According to the World Health Organization almost half the world’s population cook their food and heat their homes using open fires or leaky stoves that run on wood, coal or biomass. And nearly two million people die prematurely as a result of inhaling the smoke day in and day out. That makes it a greater killer than malaria. Women and children are particularly affected as they tend to spend more time at home while men are working outside.
But there are also other problems with open wood fires. They emit CO2 and the wood used for cooking is often logged unsustainably. GLOBAL IDEAS has reported on clean and safe alternatives.
Efficient stoves in Peru Click here to learn more
Solar cookers in India Click here to learn more
DateOctober 14, 2011
”Taste the Waste”
German director Valerie Thurn has come out with a new documentary called ”Taste the Waste” that highlights the effect of wasting food on the environment. It’s an eye-opening glimpse into the way food is produced and consumed around the world, and how much we end up throwing away. Did you know that 50% of all groceries end up in the trash? It’s not just at home, either – bakeries, supermarkets and convenience stores all end up tossing a big percentage of their products that aren’t sold.
Agriculture is one of the biggest culprits when it comes to greenhouse gases, and when half of it ends up in the garbage, it’s even worse: rotting food releases methane into the air, contributing to global warming. The US Department of Agriculture and CleanMetrics Corp. did this study to show how different foods produce greenhouse gases:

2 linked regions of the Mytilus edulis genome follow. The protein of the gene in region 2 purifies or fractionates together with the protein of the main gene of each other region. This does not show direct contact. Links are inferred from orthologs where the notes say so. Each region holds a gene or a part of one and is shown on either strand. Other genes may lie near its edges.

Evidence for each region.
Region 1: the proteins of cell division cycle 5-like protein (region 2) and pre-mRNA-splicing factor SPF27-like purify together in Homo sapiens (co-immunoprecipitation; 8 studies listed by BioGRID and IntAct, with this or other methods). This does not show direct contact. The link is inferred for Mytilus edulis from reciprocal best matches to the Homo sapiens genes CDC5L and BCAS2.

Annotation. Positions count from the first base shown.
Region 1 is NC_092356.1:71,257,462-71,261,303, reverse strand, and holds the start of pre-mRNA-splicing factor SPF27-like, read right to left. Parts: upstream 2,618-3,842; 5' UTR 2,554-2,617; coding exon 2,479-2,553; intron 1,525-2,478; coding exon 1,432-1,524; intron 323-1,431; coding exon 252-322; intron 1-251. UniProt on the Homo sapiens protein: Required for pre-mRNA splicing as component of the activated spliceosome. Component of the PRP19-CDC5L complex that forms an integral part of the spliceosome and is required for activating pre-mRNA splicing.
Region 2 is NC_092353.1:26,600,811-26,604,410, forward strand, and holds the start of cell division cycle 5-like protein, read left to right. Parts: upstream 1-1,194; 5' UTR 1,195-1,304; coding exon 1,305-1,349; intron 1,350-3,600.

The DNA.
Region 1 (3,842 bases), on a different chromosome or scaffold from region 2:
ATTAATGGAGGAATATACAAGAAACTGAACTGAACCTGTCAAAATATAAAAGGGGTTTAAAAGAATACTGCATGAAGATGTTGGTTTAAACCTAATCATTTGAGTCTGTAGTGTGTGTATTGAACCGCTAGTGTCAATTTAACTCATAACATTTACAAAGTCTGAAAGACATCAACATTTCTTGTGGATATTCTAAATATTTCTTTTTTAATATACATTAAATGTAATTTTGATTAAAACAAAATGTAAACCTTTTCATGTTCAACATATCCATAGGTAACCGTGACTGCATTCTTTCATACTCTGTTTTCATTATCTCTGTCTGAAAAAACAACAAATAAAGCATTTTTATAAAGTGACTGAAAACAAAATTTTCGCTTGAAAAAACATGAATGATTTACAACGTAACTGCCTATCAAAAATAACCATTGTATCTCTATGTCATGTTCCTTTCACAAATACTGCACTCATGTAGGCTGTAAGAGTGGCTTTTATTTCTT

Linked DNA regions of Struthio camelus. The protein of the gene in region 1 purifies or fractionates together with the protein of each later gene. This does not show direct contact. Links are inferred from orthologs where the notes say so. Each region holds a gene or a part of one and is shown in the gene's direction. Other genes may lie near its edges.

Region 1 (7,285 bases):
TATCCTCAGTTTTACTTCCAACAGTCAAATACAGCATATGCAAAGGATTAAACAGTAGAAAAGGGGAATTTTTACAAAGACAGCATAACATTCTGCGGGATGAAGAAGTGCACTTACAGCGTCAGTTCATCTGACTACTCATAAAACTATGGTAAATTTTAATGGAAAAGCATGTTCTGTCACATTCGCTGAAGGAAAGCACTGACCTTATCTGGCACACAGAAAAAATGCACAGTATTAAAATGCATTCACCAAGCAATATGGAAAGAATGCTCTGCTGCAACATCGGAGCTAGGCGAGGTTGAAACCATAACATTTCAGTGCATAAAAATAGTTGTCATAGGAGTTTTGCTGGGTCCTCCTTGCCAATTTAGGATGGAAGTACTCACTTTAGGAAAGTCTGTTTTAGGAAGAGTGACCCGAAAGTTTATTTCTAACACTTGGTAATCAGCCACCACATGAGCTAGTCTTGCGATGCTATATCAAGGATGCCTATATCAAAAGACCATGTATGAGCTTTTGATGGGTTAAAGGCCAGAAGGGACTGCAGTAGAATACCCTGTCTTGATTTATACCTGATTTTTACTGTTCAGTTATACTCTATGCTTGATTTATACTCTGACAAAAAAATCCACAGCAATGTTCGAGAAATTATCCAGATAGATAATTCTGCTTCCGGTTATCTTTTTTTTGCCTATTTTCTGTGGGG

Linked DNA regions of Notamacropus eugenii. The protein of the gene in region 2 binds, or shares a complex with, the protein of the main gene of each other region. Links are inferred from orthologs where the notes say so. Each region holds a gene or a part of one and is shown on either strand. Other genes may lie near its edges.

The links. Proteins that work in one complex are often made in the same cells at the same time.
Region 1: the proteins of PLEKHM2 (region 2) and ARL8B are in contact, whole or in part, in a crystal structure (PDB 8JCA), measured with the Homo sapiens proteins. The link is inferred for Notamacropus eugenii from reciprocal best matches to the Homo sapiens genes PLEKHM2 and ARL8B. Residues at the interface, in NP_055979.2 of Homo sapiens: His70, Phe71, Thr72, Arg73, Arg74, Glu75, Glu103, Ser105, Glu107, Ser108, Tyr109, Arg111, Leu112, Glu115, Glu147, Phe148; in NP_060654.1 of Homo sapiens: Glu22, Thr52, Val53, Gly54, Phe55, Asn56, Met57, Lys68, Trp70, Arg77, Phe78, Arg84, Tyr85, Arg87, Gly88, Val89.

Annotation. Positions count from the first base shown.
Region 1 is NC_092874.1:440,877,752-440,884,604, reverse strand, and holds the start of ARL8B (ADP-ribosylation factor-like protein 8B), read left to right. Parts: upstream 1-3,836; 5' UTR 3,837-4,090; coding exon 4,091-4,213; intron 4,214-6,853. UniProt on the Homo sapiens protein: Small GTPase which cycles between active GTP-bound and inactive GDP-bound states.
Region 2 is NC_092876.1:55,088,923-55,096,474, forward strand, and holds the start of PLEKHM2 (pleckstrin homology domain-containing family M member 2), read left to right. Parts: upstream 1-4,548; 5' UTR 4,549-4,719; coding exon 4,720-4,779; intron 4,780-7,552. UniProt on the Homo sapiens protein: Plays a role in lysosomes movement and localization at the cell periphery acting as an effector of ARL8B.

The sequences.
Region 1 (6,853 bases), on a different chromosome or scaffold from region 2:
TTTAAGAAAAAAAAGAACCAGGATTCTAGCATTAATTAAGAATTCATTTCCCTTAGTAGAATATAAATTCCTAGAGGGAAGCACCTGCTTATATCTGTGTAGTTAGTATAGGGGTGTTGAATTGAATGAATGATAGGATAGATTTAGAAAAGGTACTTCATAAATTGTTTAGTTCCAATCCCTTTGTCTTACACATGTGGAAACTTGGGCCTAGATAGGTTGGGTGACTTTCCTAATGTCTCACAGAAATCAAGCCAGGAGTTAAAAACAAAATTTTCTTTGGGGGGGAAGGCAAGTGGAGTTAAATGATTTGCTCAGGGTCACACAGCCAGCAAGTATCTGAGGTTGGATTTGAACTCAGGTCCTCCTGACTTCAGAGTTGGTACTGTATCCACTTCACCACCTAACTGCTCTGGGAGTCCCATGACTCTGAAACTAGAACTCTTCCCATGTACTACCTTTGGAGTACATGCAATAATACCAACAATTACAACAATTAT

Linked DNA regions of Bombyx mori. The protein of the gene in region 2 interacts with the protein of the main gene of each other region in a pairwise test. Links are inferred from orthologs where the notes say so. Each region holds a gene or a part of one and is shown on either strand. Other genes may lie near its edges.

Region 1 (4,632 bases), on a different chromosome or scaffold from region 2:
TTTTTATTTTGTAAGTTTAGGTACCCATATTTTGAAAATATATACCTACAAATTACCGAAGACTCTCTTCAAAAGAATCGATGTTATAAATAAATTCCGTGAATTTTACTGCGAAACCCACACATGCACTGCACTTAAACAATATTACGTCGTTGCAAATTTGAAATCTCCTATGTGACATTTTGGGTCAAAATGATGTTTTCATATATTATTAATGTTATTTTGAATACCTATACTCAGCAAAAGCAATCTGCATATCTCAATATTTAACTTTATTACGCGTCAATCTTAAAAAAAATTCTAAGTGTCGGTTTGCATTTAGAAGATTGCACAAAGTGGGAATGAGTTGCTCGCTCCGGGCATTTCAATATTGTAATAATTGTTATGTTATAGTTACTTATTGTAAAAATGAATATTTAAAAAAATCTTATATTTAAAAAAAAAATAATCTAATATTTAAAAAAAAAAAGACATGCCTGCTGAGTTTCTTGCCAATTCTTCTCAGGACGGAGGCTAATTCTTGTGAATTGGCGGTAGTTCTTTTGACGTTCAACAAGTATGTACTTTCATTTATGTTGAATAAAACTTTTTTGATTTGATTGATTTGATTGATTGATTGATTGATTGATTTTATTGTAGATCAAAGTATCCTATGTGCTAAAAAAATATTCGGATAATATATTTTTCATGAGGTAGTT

In the U.S. alone, people waste 55 million tons of food a year – about 40 percent of the food supply. So what can be done? Go check out the movie if you can, the director has some interesting solutions to the waste problem…
DateOctober 11, 2011
Turning orange peel into plastic?
Next time you eat an orange, think twice about chucking the peel into a bin – it might just help generate low-carbon plastic or energy in the future. An international group of scientists has come up with an innovative way of recycling food waste such as orange peel or coffee grounds.
Researchers at the universities of York, Sao Paulo and Cordoba have found that high-powered microwave heating can help activate cellulose in a variety of food waste, triggering the release of several chemicals. These include limonene, used in various household chemicals, and bio-ethanol which can be used as a substitute for diesel fuel. These chemicals could ultimately be used to make many of the chemicals and materials that we currently need oil for. And it could help tackle the growing problem of food waste.
The project called OPEC, or the Orange Peel Exploitation Company, plans to tie up with the juice-making industry in Brazil, a huge producer of orange peel residue. As a first step, there are plans to build a pilot plant in York that would process about 10 kilograms of waste per hour.
DateSeptember 21, 2011